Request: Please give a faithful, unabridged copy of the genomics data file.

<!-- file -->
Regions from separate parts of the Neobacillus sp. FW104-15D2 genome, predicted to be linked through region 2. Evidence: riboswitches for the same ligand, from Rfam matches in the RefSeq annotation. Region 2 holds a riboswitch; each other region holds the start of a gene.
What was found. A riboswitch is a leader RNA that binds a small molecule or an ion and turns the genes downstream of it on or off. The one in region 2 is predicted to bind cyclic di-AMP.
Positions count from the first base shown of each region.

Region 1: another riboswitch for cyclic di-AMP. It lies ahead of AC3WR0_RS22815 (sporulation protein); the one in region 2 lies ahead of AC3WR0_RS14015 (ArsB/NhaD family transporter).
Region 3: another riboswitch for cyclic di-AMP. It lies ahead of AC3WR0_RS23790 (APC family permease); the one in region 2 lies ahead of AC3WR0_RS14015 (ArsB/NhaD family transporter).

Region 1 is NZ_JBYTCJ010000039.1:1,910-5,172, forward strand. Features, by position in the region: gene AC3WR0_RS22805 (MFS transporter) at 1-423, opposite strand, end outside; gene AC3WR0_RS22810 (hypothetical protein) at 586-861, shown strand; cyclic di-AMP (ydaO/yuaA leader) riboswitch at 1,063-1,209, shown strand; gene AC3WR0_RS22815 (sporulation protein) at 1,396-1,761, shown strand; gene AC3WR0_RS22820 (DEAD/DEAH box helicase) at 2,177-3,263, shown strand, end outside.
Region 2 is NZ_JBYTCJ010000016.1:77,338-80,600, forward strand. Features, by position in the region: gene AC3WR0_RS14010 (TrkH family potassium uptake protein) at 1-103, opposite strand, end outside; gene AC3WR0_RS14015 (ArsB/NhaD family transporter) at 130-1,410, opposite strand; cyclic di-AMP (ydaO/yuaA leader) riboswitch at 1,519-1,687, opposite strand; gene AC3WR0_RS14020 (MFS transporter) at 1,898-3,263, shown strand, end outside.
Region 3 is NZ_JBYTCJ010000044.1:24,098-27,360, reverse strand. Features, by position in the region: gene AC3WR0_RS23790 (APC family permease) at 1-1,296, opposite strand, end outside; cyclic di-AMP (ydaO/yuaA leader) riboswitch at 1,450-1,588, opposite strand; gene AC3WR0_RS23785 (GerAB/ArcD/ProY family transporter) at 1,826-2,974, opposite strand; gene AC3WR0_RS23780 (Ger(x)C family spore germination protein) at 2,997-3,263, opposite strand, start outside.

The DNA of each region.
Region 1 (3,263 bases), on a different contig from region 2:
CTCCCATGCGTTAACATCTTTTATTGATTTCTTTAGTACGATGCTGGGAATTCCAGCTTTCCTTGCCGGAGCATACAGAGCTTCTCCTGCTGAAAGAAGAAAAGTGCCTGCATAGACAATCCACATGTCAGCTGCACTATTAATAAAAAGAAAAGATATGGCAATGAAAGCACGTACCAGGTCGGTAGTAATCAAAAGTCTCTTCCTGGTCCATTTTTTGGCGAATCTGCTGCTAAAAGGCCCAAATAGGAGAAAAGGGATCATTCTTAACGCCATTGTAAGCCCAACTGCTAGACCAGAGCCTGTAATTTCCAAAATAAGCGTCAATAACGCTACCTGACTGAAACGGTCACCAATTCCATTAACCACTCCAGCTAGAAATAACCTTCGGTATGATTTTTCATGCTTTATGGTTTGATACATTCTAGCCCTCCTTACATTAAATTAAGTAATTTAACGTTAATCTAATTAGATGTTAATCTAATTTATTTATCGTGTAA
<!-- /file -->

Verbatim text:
Regions from separate parts of the Neobacillus sp. FW104-15D2 genome, predicted to be linked through region 2. Evidence: riboswitches for the same ligand, from Rfam matches in the RefSeq annotation. Region 2 holds a riboswitch; each other region holds the start of a gene.
What was found. A riboswitch is a leader RNA that binds a small molecule or an ion and turns the genes downstream of it on or off. The one in region 2 is predicted to bind cyclic di-AMP.
Positions count from the first base shown of each region.

Region 1: another riboswitch for cyclic di-AMP. It lies ahead of AC3WR0_RS22815 (sporulation protein); the one in region 2 lies ahead of AC3WR0_RS14015 (ArsB/NhaD family transporter).
Region 3: another riboswitch for cyclic di-AMP. It lies ahead of AC3WR0_RS23790 (APC family permease); the one in region 2 lies ahead of AC3WR0_RS14015 (ArsB/NhaD family transporter).

Region 1 is NZ_JBYTCJ010000039.1:1,910-5,172, forward strand. Features, by position in the region: gene AC3WR0_RS22805 (MFS transporter) at 1-423, opposite strand, end outside; gene AC3WR0_RS22810 (hypothetical protein) at 586-861, shown strand; cyclic di-AMP (ydaO/yuaA leader) riboswitch at 1,063-1,209, shown strand; gene AC3WR0_RS22815 (sporulation protein) at 1,396-1,761, shown strand; gene AC3WR0_RS22820 (DEAD/DEAH box helicase) at 2,177-3,263, shown strand, end outside.
Region 2 is NZ_JBYTCJ010000016.1:77,338-80,600, forward strand. Features, by position in the region: gene AC3WR0_RS14010 (TrkH family potassium uptake protein) at 1-103, opposite strand, end outside; gene AC3WR0_RS14015 (ArsB/NhaD family transporter) at 130-1,410, opposite strand; cyclic di-AMP (ydaO/yuaA leader) riboswitch at 1,519-1,687, opposite strand; gene AC3WR0_RS14020 (MFS transporter) at 1,898-3,263, shown strand, end outside.
Region 3 is NZ_JBYTCJ010000044.1:24,098-27,360, reverse strand. Features, by position in the region: gene AC3WR0_RS23790 (APC family permease) at 1-1,296, opposite strand, end outside; cyclic di-AMP (ydaO/yuaA leader) riboswitch at 1,450-1,588, opposite strand; gene AC3WR0_RS23785 (GerAB/ArcD/ProY family transporter) at 1,826-2,974, opposite strand; gene AC3WR0_RS23780 (Ger(x)C family spore germination protein) at 2,997-3,263, opposite strand, start outside.

The DNA of each region.
Region 1 (3,263 bases), on a different contig from region 2:
CTCCCATGCGTTAACATCTTTTATTGATTTCTTTAGTACGATGCTGGGAATTCCAGCTTTCCTTGCCGGAGCATACAGAGCTTCTCCTGCTGAAAGAAGAAAAGTGCCTGCATAGACAATCCACATGTCAGCTGCACTATTAATAAAAAGAAAAGATATGGCAATGAAAGCACGTACCAGGTCGGTAGTAATCAAAAGTCTCTTCCTGGTCCATTTTTTGGCGAATCTGCTGCTAAAAGGCCCAAATAGGAGAAAAGGGATCATTCTTAACGCCATTGTAAGCCCAACTGCTAGACCAGAGCCTGTAATTTCCAAAATAAGCGTCAATAACGCTACCTGACTGAAACGGTCACCAATTCCATTAACCACTCCAGCTAGAAATAACCTTCGGTATGATTTTTCATGCTTTATGGTTTGATACATTCTAGCCCTCCTTACATTAAATTAAGTAATTTAACGTTAATCTAATTAGATGTTAATCTAATTTATTTATCGTGTAA